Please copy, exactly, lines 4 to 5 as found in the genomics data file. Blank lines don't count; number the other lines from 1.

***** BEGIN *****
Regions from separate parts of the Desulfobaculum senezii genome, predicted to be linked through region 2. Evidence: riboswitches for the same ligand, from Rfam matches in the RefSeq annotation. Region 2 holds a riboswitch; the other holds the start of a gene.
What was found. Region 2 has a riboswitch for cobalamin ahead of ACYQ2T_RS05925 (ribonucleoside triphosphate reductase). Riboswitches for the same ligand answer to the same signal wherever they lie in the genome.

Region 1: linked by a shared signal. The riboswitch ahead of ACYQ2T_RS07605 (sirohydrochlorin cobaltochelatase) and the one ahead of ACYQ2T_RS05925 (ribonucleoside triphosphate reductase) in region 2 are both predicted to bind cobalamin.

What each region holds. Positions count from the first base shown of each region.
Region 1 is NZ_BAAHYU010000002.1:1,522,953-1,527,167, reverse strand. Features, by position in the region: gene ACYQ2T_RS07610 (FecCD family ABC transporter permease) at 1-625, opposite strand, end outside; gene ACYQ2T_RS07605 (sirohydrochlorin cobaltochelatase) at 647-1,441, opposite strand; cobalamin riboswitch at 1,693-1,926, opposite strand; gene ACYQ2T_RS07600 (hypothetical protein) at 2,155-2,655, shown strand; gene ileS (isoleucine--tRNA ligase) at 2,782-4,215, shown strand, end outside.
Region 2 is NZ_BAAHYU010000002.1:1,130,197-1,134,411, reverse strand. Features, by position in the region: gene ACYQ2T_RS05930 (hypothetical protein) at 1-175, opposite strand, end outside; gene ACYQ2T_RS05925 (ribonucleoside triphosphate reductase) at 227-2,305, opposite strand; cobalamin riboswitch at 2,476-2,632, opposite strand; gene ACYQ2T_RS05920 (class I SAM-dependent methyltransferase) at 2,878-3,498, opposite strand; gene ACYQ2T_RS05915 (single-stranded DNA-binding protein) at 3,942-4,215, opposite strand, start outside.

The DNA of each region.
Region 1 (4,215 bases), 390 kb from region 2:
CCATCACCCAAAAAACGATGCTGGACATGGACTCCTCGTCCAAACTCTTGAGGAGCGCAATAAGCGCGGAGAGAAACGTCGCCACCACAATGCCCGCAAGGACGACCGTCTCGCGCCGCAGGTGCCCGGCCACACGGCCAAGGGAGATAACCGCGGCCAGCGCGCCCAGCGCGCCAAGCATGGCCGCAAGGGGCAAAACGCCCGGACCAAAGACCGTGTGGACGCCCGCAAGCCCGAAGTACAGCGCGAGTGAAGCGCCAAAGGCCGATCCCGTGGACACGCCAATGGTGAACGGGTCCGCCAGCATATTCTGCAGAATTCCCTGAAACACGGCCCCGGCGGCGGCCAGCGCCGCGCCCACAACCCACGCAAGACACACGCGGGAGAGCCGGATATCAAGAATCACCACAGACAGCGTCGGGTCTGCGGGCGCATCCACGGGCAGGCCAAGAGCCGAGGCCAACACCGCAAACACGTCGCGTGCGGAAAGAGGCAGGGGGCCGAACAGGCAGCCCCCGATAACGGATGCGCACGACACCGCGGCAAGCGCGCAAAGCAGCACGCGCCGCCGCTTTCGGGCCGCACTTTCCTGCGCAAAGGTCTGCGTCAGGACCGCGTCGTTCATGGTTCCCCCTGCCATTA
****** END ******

What each region holds. Positions count from the first base shown of each region.
Region 1 is NZ_BAAHYU010000002.1:1,522,953-1,527,167, reverse strand. Features, by position in the region: gene ACYQ2T_RS07610 (FecCD family ABC transporter permease) at 1-625, opposite strand, end outside; gene ACYQ2T_RS07605 (sirohydrochlorin cobaltochelatase) at 647-1,441, opposite strand; cobalamin riboswitch at 1,693-1,926, opposite strand; gene ACYQ2T_RS07600 (hypothetical protein) at 2,155-2,655, shown strand; gene ileS (isoleucine--tRNA ligase) at 2,782-4,215, shown strand, end outside.